A leader in this week’s Church Times is titled At last, bishops who value diversity:
IT IS with a degree of shame that we acknowledge the statement from the bishops in Central and South America who met in Costa Rica at the end of last month. After all, a declaration by a group of Anglican bishops which talks of “the plurality and diversity that are universal characteristics of Anglicanism” was once an obvious candidate for the news editor’s spike. Times have changed, however. Now it is a relief to report determined, if somewhat fluffy, pronouncements about the Anglican Communion and its “participative nature, diverse, ample, and inclusive”. The Bishops support the view, often rehearsed in this paper, that plurality and diversity are a “rich source of growth” rather than a cause of dissension.
The present debate in the Communion has been undermined by unsubstantiated claims about who represents whom. Individual dioceses and provinces have their own structures of decision-making and accountability. The Church of England’s understanding of episcopacy — that bishops operate in synods or councils together with representatives of the clergy and laity — is replicated in one form or another across the provinces. The rise of the Primates’ Meeting has disturbed this balance, and its coincidence with — some would say, contribution to — the disunity in the Communion leaves many ordinary Anglicans unconvinced that the innovation is to be welcomed.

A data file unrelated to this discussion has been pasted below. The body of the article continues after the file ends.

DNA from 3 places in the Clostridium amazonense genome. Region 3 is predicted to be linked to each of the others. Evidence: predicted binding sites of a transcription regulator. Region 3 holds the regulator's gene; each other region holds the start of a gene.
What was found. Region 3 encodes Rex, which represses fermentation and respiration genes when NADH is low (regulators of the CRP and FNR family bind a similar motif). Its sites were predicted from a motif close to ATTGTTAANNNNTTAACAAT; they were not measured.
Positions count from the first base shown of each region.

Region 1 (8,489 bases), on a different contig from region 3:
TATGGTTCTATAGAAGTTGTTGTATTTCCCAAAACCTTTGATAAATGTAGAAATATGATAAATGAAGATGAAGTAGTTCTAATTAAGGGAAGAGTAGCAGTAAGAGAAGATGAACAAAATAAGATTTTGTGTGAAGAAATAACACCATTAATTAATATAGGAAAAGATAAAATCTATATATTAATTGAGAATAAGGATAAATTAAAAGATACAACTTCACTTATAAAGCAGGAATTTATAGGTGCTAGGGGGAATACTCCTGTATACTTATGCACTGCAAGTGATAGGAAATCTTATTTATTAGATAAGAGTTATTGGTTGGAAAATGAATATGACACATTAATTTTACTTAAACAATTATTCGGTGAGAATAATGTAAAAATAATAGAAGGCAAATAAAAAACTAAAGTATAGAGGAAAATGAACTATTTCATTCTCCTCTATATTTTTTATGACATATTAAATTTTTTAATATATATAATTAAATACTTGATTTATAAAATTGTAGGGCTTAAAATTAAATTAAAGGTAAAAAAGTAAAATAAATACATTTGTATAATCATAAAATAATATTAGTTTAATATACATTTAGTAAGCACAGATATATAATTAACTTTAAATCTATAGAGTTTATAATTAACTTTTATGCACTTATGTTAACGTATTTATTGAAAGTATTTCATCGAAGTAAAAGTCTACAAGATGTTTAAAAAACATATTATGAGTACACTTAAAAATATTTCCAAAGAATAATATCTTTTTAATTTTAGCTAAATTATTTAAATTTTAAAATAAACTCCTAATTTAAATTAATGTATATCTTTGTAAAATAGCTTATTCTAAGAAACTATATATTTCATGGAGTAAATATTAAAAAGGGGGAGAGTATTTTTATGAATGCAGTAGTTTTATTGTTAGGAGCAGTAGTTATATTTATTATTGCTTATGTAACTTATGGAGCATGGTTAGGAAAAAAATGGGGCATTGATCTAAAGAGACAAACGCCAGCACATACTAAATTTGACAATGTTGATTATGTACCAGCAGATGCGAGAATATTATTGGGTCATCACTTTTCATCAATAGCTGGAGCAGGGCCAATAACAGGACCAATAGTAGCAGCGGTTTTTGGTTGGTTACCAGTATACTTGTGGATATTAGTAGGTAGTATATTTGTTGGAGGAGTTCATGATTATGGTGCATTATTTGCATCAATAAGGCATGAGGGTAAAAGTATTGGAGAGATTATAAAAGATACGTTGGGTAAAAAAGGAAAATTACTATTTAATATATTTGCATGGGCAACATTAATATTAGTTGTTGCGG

The expectation behind episcopacy is that the Church is governed by individuals with theological understanding and a particular charism to keep the flock together. In the same way as MPs are supposed to represent all their constituents, regardless whether they share any political views, bishops are called to mediate for and between Christians of all flavours. The Costa Rica statement is a pleasant reminder that this has not been entirely forgotten.